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Is there a difference in the pattern of muscle activity when performing neck exercises with a guild board versus a pulley?
Linköping University, Department of Medical and Health Sciences, Division of Physiotherapy. Linköping University, Faculty of Health Sciences. NHMRC CCRE (Spinal Pain, Injury and Health), The University of Queensland, Brisbane, Australia.ORCID iD: 0000-0002-6075-4432
Computational Life Science Cluster and Department of Chemistry, Umeå University, Umeå.
NHMRC CCRE (Spinal Pain, Injury and Health), The University of Queensland, Brisbane, Australia.
NHMRC CCRE (Spinal Pain, Injury and Health), The University of Queensland, Brisbane, Australia and Physiotherapy Department, Royal Brisbane and Womens Hospital, Queensland Health, Queensland, Australia.
2013 (English)In: Journal of Rehabilitation Medicine, ISSN 1650-1977, Vol. 45, no 9, 900-905 p.Article in journal (Refereed) Published
Abstract [en]

Objective: Guild boards and pulleys are apparatus commonly used to train cervical muscle function for their purported benefit in facilitating activity of the deeper muscle layers, although this effect has not been substantiated. The objective of this study was to compare the activity of the different layers of cervical muscles when performing exercise with these 2 types of apparatus. Subjects: A total of 19 healthy persons (mean age 28 years, (standard deviation 7 years). Design: Ultrasound measurements of muscle deformation and deformation rate were recorded from the dorsal and ventral neck muscle layers during extension and flexion exercises. Pulley exercises were performed in the upright sitting position against a standardized resistance (men 2 kg, women 1 kg) and guild board exercises at an angle of 45 degrees. Results: The dorsal muscles generally showed greater levels of deformation and deformation rate during exercise with the guild board compared with the pulley system (p<0.05), but with no significant differences in relative activity between the deep and superficial muscle layers (condition x muscle interaction (p>0.05)). No differences were observed for the ventral muscles between exercise methods (p>0.05). Conclusion: While both exercise methods appear to train cervical muscle function, neither appear to be more selective in facilitating deep cervical muscle activity, probably as they involve very similar cervical kinematics.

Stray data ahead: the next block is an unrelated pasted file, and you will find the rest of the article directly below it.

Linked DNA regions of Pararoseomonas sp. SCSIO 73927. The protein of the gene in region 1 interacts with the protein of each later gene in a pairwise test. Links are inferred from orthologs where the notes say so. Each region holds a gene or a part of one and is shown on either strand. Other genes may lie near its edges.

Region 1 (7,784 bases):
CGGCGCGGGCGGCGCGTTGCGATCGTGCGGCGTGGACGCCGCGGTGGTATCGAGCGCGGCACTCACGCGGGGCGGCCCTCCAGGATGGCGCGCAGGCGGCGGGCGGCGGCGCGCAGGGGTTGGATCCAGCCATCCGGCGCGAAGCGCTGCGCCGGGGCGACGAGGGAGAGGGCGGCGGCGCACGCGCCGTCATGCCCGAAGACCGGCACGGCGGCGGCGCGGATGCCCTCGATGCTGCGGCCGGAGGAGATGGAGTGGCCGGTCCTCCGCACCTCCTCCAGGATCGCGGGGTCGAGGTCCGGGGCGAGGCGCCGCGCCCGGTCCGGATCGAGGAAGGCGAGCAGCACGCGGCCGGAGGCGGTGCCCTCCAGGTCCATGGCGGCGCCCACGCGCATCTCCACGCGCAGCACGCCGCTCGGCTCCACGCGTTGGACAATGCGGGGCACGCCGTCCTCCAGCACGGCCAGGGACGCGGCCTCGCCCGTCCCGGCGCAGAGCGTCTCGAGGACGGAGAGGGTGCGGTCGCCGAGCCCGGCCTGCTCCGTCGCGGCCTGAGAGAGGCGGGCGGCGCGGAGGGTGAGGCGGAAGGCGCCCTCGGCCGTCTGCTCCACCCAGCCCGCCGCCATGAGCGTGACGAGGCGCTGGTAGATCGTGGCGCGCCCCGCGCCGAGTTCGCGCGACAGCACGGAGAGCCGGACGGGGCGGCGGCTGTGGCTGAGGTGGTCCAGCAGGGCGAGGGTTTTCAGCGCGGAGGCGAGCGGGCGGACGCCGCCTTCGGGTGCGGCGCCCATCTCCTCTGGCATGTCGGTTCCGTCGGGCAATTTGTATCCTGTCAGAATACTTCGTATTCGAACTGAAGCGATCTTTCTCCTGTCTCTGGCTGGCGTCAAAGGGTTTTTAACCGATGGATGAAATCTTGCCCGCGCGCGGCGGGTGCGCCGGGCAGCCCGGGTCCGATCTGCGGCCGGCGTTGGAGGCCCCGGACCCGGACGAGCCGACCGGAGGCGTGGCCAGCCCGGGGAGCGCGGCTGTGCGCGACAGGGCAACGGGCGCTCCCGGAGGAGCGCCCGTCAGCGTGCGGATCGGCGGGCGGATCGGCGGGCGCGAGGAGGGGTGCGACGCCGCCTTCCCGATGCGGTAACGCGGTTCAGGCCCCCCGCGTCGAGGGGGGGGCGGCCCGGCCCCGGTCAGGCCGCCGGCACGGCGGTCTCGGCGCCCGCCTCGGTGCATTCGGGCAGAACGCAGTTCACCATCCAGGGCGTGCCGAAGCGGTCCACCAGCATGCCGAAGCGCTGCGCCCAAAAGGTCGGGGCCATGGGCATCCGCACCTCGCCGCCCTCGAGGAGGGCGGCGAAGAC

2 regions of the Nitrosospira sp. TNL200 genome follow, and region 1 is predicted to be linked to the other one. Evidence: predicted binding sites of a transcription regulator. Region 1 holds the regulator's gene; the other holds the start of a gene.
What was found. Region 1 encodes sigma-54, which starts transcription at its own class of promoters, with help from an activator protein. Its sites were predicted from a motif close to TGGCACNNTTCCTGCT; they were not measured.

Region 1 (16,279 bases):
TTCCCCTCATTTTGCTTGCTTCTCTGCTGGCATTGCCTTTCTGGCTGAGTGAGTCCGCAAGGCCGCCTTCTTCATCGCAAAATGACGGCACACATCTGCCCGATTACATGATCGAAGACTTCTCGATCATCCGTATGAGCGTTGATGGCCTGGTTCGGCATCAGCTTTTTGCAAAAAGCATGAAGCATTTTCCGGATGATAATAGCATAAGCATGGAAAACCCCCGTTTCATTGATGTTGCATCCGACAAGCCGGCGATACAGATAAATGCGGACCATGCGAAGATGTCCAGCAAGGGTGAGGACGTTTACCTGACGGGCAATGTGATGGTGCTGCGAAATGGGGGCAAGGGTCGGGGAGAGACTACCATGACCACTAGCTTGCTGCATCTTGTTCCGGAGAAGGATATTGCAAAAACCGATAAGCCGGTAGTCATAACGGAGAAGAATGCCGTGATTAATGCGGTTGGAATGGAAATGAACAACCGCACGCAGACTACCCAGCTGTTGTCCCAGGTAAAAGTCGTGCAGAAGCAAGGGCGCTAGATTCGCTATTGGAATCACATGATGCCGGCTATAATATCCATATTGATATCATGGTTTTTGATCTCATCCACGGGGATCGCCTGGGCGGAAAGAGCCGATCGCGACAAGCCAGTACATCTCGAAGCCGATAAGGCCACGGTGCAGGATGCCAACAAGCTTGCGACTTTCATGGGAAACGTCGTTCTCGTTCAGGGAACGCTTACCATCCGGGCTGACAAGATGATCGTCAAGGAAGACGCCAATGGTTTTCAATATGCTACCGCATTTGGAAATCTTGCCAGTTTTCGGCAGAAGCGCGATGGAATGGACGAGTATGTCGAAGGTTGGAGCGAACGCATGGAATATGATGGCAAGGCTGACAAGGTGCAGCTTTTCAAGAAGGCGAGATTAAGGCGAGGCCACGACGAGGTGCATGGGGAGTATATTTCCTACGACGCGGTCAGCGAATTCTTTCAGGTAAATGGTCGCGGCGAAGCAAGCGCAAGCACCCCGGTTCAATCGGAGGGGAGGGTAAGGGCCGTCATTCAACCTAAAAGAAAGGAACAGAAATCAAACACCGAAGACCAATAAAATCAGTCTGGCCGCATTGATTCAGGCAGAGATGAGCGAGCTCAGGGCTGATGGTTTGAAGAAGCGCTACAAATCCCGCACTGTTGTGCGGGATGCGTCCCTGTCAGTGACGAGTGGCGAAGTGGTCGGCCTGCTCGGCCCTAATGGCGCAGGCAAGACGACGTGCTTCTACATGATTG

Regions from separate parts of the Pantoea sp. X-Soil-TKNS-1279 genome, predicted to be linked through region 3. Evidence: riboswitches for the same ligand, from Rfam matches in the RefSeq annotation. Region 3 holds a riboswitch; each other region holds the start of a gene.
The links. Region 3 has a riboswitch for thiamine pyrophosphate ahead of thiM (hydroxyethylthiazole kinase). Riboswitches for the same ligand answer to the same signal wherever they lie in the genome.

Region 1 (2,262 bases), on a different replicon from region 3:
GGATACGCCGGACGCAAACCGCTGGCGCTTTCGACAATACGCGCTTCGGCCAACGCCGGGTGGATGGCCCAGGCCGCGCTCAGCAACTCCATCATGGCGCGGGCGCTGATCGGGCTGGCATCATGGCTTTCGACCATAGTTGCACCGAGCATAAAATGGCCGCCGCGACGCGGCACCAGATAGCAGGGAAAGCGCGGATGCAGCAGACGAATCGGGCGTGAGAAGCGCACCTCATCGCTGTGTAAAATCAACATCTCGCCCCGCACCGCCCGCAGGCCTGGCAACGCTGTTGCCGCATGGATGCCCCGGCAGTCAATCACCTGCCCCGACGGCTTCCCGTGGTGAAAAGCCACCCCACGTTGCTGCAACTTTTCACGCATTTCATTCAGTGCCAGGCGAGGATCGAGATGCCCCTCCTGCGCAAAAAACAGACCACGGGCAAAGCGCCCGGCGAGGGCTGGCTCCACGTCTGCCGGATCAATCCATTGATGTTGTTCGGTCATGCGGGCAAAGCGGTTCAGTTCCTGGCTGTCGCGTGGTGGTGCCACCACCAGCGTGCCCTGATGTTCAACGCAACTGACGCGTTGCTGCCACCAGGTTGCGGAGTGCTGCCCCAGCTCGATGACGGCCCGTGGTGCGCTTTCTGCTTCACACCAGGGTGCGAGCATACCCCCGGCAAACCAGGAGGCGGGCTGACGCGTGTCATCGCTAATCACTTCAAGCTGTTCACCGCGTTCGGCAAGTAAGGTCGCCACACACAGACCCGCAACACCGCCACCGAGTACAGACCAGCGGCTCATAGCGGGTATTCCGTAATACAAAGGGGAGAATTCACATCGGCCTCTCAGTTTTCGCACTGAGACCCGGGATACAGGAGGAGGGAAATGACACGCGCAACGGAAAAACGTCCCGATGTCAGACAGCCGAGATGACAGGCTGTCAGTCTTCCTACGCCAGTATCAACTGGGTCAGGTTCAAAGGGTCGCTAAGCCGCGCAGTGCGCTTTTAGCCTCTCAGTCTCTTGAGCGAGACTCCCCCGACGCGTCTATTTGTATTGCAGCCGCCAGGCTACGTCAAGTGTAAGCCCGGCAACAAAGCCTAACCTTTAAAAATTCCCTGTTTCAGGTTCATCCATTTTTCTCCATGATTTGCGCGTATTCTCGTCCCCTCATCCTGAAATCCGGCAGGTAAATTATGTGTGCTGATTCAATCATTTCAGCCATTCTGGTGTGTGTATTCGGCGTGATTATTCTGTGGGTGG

Place, publisher, year, edition, pages
2013. Vol. 45, no 9, 900-905 p.
National Category
Medical and Health Sciences
URN: urn:nbn:se:liu:diva-97387DOI: 10.2340/16501977-1196ISI: 000326357600009PubMedID: 23824150OAI: diva2:647440
Available from: 2013-09-11 Created: 2013-09-11 Last updated: 2013-12-03Bibliographically approved

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